So again, I somehow missed some DFW news (or non-news), but DFW’s The Pale King was one of three finalists for the Pulitzer Prize, the other two being Denis Johnson’s Train Dreams and Karen Russell’s Swamplandia. As Ann Patchet wrote in an op-ed for the New York Time, “And the Winner Isn’t. . . ,”:
With book coverage in the media split evenly between Fifty Shades of Grey and The Hunger Games, wouldn’t it have been something to have people talking about The Pale King, David Foster Wallace’s posthumous masterwork about a toiling tax collector (and this year’s third Pulitzer finalist)? Wallace is not going to have another shot at a win, which makes the fact that no one could make up their minds as to whether or not he deserved it all the more heartbreaking. (The Times also had a few people weigh in on who should have won the award.)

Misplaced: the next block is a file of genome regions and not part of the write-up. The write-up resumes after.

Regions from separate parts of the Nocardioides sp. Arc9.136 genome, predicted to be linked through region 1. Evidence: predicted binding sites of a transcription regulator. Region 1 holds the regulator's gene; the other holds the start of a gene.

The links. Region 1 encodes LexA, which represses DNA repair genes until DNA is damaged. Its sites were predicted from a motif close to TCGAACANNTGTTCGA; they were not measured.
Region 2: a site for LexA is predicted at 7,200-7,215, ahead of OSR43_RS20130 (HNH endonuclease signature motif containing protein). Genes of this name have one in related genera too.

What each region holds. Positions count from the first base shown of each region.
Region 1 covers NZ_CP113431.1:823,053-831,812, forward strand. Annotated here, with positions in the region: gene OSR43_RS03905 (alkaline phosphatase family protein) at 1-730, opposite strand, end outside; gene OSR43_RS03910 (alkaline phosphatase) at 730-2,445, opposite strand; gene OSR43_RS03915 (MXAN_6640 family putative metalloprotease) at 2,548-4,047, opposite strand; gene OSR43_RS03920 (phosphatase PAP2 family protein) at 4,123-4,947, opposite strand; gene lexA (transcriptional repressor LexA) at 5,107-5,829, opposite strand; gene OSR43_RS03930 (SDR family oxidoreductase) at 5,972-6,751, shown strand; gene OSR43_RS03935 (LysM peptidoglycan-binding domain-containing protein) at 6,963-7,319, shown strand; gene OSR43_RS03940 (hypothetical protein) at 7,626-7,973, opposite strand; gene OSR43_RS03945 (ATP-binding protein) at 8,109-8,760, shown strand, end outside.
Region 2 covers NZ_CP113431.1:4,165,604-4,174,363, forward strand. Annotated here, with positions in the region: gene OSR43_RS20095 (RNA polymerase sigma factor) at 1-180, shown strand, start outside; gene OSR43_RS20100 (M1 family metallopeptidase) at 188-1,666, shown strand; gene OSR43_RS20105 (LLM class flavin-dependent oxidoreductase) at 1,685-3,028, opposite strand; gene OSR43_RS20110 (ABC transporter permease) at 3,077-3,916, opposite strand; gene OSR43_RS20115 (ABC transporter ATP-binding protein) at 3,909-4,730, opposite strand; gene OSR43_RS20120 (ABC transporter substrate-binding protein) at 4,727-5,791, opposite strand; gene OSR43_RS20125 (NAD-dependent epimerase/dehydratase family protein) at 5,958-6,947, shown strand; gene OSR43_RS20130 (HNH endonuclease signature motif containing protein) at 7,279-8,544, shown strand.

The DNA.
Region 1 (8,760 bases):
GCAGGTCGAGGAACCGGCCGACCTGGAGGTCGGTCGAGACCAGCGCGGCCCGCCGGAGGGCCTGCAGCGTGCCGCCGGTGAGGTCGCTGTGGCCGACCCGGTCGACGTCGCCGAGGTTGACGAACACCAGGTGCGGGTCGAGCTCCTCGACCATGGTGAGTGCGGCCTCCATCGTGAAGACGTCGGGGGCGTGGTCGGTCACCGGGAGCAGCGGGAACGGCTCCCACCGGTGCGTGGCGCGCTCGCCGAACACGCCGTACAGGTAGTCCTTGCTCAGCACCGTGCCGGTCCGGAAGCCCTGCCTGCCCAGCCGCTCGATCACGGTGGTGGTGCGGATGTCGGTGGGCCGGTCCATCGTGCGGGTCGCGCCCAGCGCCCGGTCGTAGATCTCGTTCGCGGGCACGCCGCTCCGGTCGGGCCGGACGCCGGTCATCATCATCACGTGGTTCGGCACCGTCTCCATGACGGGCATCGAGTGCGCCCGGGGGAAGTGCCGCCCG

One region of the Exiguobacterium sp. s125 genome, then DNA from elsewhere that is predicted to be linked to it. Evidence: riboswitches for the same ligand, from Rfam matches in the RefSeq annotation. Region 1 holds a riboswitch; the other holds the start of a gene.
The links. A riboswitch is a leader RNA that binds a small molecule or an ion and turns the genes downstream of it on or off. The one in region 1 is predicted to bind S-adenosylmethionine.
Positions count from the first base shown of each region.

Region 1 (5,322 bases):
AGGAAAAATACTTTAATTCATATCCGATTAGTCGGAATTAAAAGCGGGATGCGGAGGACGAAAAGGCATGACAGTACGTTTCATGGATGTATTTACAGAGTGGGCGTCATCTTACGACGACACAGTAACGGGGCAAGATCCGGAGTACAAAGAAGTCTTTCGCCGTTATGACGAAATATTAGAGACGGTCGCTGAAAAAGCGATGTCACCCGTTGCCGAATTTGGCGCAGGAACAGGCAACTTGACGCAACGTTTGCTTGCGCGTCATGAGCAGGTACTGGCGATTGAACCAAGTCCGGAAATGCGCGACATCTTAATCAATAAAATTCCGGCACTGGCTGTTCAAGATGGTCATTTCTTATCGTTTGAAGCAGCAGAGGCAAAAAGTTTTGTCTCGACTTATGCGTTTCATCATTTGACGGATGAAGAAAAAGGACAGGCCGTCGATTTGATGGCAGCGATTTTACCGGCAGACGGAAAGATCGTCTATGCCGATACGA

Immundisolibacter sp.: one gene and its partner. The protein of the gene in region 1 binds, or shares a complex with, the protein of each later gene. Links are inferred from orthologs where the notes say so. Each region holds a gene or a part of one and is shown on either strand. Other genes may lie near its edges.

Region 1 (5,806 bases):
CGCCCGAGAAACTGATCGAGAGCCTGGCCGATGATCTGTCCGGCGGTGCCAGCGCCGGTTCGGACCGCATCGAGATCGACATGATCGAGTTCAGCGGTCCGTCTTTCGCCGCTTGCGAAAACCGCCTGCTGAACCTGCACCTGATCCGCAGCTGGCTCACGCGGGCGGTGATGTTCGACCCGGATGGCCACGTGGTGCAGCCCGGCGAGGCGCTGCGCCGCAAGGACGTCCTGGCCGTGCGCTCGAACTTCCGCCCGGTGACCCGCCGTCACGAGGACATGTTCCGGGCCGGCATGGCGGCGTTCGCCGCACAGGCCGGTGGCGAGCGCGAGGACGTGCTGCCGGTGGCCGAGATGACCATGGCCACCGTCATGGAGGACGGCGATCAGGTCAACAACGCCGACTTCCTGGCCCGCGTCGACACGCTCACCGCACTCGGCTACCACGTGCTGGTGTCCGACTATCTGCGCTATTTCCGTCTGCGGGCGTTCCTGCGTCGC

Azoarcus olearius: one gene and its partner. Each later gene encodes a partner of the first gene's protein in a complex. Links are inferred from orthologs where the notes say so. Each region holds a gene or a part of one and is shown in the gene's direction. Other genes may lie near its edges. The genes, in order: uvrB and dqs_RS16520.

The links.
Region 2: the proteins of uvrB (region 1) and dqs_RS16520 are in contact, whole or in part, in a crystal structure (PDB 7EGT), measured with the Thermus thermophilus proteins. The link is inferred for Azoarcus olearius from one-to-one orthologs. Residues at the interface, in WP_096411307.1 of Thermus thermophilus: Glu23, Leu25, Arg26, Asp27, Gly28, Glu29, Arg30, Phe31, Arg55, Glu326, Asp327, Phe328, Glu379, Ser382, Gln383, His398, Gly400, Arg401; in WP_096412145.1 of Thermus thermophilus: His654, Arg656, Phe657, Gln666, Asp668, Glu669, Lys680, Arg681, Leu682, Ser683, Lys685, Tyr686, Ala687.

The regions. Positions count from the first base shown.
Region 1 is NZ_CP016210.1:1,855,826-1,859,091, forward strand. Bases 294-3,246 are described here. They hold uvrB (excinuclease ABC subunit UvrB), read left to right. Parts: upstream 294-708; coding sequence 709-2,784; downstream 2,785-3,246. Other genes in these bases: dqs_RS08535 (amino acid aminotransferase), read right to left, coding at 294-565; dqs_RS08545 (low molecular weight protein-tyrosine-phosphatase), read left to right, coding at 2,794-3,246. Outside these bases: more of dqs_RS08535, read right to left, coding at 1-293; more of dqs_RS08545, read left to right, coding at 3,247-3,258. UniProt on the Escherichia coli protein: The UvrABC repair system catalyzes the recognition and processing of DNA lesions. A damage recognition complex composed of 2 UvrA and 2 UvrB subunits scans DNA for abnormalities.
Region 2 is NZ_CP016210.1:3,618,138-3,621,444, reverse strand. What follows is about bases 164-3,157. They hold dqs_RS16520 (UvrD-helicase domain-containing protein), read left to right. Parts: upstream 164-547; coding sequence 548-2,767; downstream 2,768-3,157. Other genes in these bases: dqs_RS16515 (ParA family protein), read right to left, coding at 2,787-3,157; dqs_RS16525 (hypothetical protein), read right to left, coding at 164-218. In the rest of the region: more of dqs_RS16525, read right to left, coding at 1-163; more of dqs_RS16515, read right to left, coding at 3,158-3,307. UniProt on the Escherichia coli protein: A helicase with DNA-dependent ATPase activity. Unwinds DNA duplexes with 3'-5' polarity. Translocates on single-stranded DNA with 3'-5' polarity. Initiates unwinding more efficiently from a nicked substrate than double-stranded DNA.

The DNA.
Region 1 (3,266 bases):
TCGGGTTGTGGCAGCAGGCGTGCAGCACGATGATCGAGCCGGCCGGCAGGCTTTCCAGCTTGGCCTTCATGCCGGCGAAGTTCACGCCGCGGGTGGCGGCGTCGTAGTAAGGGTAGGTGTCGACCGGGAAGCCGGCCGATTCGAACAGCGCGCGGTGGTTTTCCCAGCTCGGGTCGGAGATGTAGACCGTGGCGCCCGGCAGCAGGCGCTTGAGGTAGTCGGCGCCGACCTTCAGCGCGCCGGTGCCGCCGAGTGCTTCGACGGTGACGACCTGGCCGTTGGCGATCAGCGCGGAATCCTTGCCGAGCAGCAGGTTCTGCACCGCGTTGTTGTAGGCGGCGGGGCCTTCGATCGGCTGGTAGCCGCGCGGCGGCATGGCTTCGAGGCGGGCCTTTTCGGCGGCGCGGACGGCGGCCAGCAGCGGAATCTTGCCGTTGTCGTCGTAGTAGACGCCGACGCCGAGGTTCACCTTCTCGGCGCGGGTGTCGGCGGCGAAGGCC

In my mind, however, the decision by the Pulitzer board makes a kind of sense. Admittedly, I haven’t read Johnson or Russell’s books yet, but if we just allow for the moment that The Pale King was the best U.S. novel of 2011, then the lack of an award speaks volumes. The Pale King is fantastic, but it obviously unfinished, and as such, I would have a hard time giving it any kind of award. (I guess I’m of the mindset that awards should be given for complete, fully realized works. My weird conservatism I guess.) Giving no award, however, is a kind of implicit acknowledgment of The Pale King’s value–i.e. in a year when one of the best novels was unfinished, and clearly had quite a ways to go toward completion, perhaps no one should win. In other words, I don’t think The Pale King is award-worthy, but in a year when an unfinished DFW novel is “more worthy” than a host of other texts, no one should get it. This isn’t a travesty, or the Pulitzer dropping the ball, or them doing harm to the ailing literary establishment, or not doing their part to encourage reading, etc. (and of course they did give out many other awards). Rather, it is a quiet statement that acknowledges DFW by not acknowledging him. And perhaps for such an unpublished, posthumous novel, no matter how deserving it or the rest of his writing may have been for a gaggle of awards (I need hardly mention Infinite Jest was roundly snubbed come award-time), the decision displays a kind of quiet poetic justice. (I also have to imagine he would have appreciated this sort of thing.) In a time when we are all too ready to quickly level hyperbolic and unfounded judgments and critiques against anything and everything, when loudly voiced opinion seems to be the only discourse with any traction in the public sphere, choosing not to judge, refraining from a decision, being mindful that doing nothing is preferable to doing something just for the sake of doing it, in short, preferring not to. . . perhaps the Pulitzer went to the only person that could win it in a year that saw the publication of one of the most important writers of the late 20th-c.’s final, posthumous, unfinished work: no one else.